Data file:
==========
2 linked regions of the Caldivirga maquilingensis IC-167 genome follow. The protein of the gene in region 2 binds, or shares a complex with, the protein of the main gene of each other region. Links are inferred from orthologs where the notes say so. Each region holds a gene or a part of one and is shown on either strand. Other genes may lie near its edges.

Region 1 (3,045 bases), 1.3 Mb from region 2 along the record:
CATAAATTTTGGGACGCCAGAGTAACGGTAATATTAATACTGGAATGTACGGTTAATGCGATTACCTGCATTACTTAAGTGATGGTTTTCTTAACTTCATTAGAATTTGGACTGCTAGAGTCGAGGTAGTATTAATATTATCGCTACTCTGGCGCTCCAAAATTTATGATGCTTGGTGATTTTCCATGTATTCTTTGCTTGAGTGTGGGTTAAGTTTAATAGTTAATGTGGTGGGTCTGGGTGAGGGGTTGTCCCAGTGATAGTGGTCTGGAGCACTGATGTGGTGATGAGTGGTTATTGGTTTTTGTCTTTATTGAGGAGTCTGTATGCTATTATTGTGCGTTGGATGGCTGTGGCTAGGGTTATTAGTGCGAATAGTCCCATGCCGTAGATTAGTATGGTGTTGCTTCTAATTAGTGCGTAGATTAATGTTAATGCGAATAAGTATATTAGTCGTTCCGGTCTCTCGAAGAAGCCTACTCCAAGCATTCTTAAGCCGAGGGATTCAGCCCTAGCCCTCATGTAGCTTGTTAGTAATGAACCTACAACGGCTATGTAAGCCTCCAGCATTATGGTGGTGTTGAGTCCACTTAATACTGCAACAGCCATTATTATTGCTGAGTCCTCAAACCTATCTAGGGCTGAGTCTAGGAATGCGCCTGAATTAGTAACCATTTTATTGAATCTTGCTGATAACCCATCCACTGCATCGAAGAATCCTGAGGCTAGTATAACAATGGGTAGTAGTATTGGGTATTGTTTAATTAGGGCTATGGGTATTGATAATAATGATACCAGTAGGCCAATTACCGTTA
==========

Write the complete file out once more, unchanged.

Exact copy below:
2 linked regions of the Caldivirga maquilingensis IC-167 genome follow. The protein of the gene in region 2 binds, or shares a complex with, the protein of the main gene of each other region. Links are inferred from orthologs where the notes say so. Each region holds a gene or a part of one and is shown on either strand. Other genes may lie near its edges.

Region 1 (3,045 bases), 1.3 Mb from region 2 along the record:
CATAAATTTTGGGACGCCAGAGTAACGGTAATATTAATACTGGAATGTACGGTTAATGCGATTACCTGCATTACTTAAGTGATGGTTTTCTTAACTTCATTAGAATTTGGACTGCTAGAGTCGAGGTAGTATTAATATTATCGCTACTCTGGCGCTCCAAAATTTATGATGCTTGGTGATTTTCCATGTATTCTTTGCTTGAGTGTGGGTTAAGTTTAATAGTTAATGTGGTGGGTCTGGGTGAGGGGTTGTCCCAGTGATAGTGGTCTGGAGCACTGATGTGGTGATGAGTGGTTATTGGTTTTTGTCTTTATTGAGGAGTCTGTATGCTATTATTGTGCGTTGGATGGCTGTGGCTAGGGTTATTAGTGCGAATAGTCCCATGCCGTAGATTAGTATGGTGTTGCTTCTAATTAGTGCGTAGATTAATGTTAATGCGAATAAGTATATTAGTCGTTCCGGTCTCTCGAAGAAGCCTACTCCAAGCATTCTTAAGCCGAGGGATTCAGCCCTAGCCCTCATGTAGCTTGTTAGTAATGAACCTACAACGGCTATGTAAGCCTCCAGCATTATGGTGGTGTTGAGTCCACTTAATACTGCAACAGCCATTATTATTGCTGAGTCCTCAAACCTATCTAGGGCTGAGTCTAGGAATGCGCCTGAATTAGTAACCATTTTATTGAATCTTGCTGATAACCCATCCACTGCATCGAAGAATCCTGAGGCTAGTATAACAATGGGTAGTAGTATTGGGTATTGTTTAATTAGGGCTATGGGTATTGATAATAATGATACCAGTAGGCCAATTACCGTTA